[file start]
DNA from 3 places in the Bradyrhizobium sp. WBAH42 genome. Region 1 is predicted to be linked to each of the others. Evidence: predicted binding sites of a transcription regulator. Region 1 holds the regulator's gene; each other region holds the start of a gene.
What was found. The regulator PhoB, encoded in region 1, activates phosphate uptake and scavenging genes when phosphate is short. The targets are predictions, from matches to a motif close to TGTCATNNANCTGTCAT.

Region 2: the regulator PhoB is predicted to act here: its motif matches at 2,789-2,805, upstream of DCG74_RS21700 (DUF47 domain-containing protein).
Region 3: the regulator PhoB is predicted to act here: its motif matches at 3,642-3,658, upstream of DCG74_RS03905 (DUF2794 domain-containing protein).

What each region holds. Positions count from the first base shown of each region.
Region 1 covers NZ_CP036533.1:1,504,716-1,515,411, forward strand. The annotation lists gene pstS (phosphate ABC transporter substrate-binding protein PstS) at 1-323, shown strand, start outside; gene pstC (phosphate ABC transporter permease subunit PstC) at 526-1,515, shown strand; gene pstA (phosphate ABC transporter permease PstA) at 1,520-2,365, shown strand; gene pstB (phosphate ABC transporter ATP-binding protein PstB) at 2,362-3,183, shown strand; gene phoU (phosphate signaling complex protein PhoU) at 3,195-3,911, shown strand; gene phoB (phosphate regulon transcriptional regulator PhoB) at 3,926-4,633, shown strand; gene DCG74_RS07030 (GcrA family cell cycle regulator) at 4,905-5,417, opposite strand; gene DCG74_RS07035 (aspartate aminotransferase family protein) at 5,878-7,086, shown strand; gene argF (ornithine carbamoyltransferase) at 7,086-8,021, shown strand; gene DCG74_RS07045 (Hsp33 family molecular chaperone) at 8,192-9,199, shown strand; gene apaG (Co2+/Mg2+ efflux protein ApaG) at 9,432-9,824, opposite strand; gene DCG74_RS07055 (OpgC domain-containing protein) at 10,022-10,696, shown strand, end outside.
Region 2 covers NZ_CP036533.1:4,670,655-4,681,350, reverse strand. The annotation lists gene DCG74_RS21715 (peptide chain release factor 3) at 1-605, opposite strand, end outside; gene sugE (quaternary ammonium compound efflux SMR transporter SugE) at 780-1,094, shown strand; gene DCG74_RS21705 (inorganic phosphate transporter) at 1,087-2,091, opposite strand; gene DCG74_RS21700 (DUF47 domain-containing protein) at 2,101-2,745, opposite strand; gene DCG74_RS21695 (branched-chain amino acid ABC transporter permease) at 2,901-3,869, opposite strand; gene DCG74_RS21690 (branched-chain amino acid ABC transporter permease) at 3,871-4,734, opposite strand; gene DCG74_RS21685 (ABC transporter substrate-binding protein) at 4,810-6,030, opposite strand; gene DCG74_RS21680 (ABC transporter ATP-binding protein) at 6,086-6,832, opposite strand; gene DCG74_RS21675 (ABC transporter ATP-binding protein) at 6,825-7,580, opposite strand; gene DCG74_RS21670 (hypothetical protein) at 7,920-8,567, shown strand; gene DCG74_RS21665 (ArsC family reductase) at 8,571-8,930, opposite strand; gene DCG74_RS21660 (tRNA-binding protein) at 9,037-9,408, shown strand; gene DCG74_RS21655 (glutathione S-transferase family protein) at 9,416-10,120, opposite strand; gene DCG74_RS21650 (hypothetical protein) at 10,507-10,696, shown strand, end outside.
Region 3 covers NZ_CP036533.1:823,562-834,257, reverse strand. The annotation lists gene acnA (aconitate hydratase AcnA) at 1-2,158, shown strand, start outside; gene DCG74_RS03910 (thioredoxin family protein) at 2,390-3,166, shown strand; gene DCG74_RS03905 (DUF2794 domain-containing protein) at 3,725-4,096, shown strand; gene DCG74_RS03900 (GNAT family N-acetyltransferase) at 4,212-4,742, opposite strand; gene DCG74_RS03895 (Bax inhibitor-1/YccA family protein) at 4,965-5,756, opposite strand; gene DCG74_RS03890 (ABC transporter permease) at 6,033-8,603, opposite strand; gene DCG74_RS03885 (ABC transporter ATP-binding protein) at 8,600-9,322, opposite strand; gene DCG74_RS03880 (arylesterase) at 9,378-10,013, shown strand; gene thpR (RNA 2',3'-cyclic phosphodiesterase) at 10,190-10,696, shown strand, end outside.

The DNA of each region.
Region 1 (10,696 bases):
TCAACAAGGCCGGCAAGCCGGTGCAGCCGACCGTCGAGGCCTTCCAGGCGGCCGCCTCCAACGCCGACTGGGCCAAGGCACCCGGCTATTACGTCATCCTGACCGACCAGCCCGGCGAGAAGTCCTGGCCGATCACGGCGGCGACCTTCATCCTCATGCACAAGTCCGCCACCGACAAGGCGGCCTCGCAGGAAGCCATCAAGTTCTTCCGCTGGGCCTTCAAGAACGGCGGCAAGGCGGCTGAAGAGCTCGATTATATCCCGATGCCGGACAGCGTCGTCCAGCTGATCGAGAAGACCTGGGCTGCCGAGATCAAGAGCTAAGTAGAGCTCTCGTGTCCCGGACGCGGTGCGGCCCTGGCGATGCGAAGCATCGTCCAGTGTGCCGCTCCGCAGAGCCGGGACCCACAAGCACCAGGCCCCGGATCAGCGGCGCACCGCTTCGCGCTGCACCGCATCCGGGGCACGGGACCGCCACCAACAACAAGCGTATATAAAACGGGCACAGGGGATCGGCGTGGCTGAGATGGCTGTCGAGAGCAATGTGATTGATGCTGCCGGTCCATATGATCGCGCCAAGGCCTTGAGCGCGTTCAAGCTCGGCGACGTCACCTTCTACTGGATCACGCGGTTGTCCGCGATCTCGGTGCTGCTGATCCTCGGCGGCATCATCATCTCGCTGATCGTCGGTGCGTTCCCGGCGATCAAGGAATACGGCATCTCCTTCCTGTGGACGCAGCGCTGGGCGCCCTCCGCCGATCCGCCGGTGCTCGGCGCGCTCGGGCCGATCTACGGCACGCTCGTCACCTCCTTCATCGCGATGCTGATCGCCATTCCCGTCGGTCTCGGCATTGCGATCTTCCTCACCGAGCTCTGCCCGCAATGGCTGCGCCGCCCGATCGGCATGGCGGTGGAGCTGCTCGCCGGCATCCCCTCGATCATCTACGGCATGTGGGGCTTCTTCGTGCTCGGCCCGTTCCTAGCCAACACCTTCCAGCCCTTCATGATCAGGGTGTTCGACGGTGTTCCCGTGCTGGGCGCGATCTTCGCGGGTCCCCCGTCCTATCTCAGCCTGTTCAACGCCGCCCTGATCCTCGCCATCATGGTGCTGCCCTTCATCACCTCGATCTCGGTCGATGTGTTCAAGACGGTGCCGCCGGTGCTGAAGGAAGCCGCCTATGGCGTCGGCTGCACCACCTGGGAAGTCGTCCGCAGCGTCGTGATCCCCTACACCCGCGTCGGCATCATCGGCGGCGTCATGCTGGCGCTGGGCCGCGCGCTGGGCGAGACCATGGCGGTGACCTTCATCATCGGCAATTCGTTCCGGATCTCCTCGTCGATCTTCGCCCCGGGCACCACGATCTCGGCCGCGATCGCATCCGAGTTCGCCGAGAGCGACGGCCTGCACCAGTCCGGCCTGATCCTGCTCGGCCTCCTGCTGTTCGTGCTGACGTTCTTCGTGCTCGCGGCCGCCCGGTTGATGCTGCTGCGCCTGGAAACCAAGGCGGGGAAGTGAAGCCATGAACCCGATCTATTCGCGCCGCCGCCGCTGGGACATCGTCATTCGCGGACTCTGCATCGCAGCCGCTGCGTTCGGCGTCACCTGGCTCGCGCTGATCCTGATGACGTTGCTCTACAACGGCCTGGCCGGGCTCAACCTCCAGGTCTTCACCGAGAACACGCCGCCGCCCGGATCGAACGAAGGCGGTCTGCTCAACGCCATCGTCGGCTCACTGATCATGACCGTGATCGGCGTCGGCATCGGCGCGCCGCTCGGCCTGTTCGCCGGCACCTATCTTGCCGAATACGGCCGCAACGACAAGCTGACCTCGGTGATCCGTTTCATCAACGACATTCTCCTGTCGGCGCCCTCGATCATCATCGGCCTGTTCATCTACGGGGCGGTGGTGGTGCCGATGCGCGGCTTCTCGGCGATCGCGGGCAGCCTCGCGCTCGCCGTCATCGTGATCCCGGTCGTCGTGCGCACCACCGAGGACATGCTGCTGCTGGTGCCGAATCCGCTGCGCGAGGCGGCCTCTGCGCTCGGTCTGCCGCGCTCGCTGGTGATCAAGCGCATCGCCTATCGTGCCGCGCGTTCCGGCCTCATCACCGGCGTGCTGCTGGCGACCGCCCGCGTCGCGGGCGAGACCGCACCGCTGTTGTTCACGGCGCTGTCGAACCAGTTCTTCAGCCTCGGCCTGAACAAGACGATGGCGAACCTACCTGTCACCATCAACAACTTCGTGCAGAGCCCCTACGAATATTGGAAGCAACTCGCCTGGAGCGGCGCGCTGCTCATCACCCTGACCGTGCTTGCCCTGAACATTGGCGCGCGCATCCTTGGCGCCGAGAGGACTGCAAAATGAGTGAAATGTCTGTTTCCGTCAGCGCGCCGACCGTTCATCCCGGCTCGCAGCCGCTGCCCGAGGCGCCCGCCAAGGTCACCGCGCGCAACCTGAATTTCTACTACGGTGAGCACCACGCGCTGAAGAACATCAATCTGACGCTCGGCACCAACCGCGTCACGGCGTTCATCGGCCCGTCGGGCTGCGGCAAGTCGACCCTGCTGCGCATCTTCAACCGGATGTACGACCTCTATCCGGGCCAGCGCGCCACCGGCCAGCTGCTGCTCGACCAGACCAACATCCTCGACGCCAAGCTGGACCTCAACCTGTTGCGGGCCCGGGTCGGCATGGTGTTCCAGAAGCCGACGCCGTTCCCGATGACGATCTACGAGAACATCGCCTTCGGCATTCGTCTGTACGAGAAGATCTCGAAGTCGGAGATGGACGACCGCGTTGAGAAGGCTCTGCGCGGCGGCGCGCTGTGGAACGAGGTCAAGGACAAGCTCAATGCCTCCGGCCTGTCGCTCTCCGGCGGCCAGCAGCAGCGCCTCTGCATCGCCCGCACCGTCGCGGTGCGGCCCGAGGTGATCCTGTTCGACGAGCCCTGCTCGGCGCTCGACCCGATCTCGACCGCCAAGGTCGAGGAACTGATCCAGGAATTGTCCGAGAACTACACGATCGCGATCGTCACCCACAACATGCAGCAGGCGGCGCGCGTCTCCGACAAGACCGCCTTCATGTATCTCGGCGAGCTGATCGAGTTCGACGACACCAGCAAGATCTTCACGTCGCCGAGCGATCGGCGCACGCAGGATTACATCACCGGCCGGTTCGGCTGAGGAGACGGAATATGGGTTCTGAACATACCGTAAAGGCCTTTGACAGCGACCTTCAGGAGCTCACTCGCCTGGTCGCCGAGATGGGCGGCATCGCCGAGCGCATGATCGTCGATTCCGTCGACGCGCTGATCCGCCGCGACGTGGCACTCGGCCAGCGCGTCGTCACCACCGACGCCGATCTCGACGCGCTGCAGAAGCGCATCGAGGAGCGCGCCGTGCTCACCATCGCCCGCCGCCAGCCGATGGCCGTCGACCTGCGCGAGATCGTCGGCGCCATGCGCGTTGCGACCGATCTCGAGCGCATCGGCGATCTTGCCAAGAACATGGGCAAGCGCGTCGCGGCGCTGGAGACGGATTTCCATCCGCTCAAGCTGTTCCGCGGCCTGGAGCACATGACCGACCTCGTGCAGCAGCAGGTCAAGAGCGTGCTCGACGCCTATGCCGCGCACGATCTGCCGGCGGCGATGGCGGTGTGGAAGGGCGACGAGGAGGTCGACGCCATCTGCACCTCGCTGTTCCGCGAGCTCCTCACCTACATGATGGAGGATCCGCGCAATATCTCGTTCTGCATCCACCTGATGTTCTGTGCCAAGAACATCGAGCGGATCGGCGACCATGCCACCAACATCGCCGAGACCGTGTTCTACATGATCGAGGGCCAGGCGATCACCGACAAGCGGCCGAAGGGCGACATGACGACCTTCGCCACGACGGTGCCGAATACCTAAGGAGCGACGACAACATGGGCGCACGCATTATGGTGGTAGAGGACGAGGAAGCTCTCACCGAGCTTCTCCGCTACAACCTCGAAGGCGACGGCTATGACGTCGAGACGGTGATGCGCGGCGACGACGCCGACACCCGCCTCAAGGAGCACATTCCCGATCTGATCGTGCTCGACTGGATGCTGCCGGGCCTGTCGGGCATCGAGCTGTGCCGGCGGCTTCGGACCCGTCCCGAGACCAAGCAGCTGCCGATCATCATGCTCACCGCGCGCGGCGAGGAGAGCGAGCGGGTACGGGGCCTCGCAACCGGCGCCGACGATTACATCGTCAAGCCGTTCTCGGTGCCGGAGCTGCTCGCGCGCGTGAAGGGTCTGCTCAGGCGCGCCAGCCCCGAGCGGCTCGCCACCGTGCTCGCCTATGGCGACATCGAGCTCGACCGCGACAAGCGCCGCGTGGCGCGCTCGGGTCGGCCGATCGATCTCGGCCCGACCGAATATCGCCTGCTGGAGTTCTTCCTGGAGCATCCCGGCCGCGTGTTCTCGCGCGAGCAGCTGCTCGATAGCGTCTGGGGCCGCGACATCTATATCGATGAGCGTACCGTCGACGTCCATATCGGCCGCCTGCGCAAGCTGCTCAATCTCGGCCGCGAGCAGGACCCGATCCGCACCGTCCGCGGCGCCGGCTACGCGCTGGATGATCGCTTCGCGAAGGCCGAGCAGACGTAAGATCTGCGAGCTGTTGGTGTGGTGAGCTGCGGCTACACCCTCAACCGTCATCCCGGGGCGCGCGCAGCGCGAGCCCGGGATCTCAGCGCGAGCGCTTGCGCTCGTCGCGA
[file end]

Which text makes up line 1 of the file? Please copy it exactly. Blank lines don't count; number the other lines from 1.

DNA from 3 places in the Bradyrhizobium sp. WBAH42 genome. Region 1 is predicted to be linked to each of the others. Evidence: predicted binding sites of a transcription regulator. Region 1 holds the regulator's gene; each other region holds the start of a gene.